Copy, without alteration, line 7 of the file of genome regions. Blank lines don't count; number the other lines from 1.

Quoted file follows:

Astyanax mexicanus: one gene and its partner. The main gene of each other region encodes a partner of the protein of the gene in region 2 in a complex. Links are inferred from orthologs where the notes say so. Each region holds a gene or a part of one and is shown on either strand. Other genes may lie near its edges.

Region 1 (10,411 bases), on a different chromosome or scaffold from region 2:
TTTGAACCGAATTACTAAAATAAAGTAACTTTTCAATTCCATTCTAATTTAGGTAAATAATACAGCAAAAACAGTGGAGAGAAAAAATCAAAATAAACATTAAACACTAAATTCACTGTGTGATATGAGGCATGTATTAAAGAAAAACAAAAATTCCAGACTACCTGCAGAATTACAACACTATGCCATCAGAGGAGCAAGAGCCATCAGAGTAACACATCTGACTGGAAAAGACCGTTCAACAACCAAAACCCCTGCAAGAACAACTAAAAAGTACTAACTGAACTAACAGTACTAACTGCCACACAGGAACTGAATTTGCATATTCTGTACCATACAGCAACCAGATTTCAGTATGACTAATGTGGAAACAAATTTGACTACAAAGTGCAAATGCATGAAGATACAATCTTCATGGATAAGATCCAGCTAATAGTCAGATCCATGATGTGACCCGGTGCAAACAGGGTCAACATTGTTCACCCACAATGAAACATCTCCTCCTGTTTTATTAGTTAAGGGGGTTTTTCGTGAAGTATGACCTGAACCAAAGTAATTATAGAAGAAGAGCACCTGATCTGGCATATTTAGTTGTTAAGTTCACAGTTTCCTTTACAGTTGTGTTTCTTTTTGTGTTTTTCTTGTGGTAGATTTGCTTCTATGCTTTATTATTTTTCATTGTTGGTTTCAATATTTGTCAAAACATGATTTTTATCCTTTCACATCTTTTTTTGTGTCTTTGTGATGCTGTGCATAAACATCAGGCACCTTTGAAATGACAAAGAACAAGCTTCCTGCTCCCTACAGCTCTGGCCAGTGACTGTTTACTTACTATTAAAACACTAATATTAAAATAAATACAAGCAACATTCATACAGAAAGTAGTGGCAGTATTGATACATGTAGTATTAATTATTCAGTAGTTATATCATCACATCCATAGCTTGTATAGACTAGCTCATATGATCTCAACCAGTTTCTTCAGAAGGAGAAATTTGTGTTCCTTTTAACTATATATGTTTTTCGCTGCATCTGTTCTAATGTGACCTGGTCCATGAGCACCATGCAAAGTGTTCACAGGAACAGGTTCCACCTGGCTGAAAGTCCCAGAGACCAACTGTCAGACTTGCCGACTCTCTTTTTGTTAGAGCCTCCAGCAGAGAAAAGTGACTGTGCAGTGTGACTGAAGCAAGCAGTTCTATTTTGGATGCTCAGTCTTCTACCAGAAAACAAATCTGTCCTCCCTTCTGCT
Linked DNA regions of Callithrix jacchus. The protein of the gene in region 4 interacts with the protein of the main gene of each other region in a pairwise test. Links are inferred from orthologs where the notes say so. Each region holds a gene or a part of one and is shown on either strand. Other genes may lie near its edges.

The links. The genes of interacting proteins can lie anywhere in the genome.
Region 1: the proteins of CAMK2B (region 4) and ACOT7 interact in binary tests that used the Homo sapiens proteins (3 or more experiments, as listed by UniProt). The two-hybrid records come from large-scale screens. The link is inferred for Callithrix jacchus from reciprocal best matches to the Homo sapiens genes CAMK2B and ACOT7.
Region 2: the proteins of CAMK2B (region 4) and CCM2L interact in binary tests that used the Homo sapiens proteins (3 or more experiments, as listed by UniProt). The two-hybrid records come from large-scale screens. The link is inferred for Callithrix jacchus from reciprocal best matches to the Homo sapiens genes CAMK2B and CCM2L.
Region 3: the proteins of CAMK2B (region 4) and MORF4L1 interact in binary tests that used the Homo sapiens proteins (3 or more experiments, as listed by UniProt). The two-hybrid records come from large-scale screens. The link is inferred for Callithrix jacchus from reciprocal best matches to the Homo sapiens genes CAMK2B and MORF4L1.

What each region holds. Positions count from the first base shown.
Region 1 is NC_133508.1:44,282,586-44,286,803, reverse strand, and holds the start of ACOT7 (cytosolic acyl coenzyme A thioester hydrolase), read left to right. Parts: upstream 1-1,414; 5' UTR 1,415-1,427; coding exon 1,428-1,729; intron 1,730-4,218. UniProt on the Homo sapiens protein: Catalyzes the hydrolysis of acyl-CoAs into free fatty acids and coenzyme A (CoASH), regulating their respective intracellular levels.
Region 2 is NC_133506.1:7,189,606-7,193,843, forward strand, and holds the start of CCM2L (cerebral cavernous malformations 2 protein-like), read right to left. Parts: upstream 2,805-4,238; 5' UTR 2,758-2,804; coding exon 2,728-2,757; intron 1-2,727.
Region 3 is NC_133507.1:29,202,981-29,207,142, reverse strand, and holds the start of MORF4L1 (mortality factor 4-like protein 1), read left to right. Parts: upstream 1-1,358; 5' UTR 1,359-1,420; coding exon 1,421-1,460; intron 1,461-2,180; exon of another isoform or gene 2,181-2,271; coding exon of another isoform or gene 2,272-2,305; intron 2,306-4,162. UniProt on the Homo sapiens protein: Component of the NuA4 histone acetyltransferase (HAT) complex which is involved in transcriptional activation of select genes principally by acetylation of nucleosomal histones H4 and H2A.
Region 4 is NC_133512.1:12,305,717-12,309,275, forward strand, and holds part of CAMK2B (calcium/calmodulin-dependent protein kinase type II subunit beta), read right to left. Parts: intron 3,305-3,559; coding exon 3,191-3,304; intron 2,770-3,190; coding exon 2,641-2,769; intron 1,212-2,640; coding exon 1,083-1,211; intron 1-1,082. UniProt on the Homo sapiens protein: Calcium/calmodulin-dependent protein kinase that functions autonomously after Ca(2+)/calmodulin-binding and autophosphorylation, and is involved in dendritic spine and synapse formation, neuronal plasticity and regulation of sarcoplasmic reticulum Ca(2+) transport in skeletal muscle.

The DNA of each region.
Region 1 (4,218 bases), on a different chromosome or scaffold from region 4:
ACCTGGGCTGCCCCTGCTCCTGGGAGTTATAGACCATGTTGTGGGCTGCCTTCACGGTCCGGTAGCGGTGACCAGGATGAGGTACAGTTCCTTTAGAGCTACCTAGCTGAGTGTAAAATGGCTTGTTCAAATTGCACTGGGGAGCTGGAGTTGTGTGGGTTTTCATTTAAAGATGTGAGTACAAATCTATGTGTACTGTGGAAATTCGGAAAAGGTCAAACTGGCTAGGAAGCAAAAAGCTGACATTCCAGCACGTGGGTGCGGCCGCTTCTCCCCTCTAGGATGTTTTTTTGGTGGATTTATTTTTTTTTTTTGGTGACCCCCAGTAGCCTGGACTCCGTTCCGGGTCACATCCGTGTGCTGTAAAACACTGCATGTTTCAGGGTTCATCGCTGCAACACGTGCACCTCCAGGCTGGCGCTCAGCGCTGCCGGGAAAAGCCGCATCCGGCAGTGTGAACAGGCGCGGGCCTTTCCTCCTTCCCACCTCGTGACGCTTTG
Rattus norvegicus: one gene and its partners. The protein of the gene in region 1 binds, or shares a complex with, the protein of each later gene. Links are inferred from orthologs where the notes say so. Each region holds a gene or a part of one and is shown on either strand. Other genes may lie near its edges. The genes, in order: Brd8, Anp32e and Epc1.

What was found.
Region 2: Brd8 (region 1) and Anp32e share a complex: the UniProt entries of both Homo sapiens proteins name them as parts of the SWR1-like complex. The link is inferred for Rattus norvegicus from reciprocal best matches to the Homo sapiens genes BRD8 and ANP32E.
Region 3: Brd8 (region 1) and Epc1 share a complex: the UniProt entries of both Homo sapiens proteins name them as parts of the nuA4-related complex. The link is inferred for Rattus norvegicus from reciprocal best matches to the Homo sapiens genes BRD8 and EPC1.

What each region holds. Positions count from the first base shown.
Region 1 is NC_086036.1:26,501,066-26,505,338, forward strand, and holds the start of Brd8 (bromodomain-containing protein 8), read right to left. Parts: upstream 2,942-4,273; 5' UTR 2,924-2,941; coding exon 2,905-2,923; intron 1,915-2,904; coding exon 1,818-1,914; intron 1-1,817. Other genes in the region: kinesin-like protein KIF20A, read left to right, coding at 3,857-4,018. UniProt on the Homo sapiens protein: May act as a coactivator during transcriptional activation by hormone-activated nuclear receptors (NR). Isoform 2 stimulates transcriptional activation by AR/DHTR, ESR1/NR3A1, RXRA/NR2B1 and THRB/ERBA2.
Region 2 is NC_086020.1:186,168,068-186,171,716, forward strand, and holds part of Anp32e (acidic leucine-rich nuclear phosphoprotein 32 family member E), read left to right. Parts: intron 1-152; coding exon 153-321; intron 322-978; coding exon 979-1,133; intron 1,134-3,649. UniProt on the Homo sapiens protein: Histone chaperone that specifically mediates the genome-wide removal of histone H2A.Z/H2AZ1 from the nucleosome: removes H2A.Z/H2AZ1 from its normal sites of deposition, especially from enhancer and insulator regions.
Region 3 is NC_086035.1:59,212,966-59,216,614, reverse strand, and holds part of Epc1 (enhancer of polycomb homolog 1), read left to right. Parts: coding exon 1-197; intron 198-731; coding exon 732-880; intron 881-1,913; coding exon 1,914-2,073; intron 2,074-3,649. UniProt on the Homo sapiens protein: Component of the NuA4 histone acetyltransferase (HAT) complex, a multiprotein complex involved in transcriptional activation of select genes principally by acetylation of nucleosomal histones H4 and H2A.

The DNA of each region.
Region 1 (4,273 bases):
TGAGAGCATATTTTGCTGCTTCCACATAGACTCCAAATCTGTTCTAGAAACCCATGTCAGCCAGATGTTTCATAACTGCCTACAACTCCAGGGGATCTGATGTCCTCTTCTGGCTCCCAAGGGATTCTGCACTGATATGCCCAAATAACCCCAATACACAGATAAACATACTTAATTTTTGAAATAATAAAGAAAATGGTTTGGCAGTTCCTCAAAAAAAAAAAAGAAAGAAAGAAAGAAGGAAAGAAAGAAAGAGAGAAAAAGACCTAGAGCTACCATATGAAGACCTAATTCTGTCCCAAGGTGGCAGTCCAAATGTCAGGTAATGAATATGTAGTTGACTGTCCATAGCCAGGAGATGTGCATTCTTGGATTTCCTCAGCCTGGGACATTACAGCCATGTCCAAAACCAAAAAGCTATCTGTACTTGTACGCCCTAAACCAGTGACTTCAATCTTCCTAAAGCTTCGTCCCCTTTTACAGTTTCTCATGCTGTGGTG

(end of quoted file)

Region 2: the proteins of CAMK2B (region 4) and CCM2L interact in binary tests that used the Homo sapiens proteins (3 or more experiments, as listed by UniProt). The two-hybrid records come from large-scale screens. The link is inferred for Callithrix jacchus from reciprocal best matches to the Homo sapiens genes CAMK2B and CCM2L.